In IVF, bad news can come out of the blue: Sometimes a progress report is much worse than you expect and your dream of a baby seems to float out of reach. The kind of news you hope never to get includes
1 Your scan shows only one or two large follicles 1 Your hormone levels aren't 'right'
i You have nine large follicles but only two eggs are recovered 1 You have 11 eggs but only two fertilise normally and only one divides 1 You have six embryos but they're all poor quality i You have seven embryos but only one is good enough to be transferred and none pass the quality check for freezing
Receiving bad news about your IVF treatment when you don't have your partner with you adds to the injury. Whenever practically possible, make sure that your partner's with you at the clinic if you know you're getting a progress report. If your partner can't be with you, ask someone else you feel close to and trust to attend the clinic with you for moral support.
Treatment sometimes fails; you don't fail
The language used to describe infertility and bad IVF outcomes can make you feel even worse than you already feel, because the terms imply that you had something to do with the failure. For example:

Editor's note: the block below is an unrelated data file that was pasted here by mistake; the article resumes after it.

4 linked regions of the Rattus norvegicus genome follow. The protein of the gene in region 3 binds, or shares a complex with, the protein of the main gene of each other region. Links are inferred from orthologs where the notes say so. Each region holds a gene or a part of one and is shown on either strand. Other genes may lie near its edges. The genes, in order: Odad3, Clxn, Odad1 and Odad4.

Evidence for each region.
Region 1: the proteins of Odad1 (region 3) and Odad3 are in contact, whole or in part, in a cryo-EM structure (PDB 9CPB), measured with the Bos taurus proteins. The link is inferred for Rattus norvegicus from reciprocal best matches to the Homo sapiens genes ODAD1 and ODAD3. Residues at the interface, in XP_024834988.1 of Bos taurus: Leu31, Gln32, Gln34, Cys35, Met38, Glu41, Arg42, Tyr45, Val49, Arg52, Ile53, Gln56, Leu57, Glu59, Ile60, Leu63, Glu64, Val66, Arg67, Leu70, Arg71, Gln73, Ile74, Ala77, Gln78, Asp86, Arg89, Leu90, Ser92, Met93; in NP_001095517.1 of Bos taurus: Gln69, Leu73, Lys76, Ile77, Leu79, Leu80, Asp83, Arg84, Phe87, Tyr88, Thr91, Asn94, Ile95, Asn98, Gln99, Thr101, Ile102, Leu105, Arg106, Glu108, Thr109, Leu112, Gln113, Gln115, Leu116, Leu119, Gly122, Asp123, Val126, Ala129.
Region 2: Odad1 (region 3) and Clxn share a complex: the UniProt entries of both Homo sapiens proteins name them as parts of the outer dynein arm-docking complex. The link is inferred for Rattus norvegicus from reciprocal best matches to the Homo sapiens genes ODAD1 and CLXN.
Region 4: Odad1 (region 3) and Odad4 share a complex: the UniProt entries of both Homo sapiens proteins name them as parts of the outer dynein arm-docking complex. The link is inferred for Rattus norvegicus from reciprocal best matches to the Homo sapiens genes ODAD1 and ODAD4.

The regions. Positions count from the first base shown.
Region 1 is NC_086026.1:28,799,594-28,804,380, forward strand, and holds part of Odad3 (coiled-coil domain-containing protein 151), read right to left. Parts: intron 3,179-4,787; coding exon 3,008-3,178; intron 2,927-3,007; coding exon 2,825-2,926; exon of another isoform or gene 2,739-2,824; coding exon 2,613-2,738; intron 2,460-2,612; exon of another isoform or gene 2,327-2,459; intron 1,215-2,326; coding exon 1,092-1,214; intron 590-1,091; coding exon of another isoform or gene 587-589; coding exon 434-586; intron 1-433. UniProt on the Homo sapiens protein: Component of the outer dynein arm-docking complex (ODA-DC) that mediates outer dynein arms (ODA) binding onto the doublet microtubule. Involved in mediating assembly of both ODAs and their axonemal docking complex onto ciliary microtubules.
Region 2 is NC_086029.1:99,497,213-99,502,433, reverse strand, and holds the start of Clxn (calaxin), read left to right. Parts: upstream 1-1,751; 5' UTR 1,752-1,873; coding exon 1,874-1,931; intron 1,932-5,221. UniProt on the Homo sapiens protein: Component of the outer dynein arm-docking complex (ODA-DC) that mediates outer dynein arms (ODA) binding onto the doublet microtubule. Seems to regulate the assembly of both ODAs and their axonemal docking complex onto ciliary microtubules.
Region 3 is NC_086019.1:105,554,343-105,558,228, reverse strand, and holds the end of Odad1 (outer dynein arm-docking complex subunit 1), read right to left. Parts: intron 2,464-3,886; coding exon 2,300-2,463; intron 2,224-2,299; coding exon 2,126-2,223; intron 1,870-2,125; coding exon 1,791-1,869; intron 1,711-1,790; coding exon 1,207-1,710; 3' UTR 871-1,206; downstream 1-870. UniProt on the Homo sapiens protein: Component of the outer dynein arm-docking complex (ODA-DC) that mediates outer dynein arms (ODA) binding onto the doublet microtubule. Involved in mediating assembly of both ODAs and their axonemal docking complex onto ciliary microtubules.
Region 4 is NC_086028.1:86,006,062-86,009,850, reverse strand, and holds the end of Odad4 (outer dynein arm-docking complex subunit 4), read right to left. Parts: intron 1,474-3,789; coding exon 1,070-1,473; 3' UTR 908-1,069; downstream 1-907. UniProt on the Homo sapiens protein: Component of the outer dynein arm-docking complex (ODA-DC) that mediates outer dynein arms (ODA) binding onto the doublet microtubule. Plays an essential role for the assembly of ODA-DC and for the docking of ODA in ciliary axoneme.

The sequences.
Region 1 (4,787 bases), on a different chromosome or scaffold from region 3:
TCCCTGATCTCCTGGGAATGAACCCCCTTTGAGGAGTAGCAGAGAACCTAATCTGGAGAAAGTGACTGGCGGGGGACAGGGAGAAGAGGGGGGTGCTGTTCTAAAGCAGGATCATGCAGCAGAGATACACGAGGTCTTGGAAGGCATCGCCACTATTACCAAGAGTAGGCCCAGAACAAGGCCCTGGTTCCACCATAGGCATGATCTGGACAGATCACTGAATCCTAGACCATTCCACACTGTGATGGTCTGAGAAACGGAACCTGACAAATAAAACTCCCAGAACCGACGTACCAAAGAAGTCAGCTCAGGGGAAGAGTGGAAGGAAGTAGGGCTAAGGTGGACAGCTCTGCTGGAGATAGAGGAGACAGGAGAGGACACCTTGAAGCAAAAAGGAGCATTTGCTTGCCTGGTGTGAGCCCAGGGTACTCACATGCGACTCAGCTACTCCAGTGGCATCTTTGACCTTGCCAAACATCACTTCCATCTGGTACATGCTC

i Your doctor may tell you that you have 'hostile mucus', which could make you wonder how to make it friendlier — as if you could do anything to change it.
i If you don't develop a lot of follicles after ovarian stimulation you may be called a 'poor responder' — as if you were doing it on purpose.
1 When your eggs don't fertilise or your embryos don't implant, you may be told it's because they were of 'poor quality' — as if you could have done something to produce better quality 'goods'.
1 Couples who have babies after IVF treatment are referred to as 'successful' — which implies that those who don't have babies are failed couples.
Whether IVF works or not is beyond your control and the fact that treatment fails is no reflection on you — it isn't the result of something you have, or haven't, done.
When a progress report is bad news you can easily start worrying whether IVF is ever going to help you to have a baby. After a disappointing cycle you may want to try again but dread the possibility that it'll all be for no gain.
Your doctor and the embryologist review all the information gathered about your hormone stimulation and the quality of your eggs, sperm and embryos to try to pinpoint why things didn't go to plan. Your doctor can advise whether the poor results are likely to happen again or if you were just unlucky. This should help you decide what to do next.
Was this article helpful?
Far too many people struggle to fall pregnant and conceive a child naturally. This book looks at the reasons for infertility and how using a natural, holistic approach can greatly improve your chances of conceiving a child of your own without surgery and without drugs!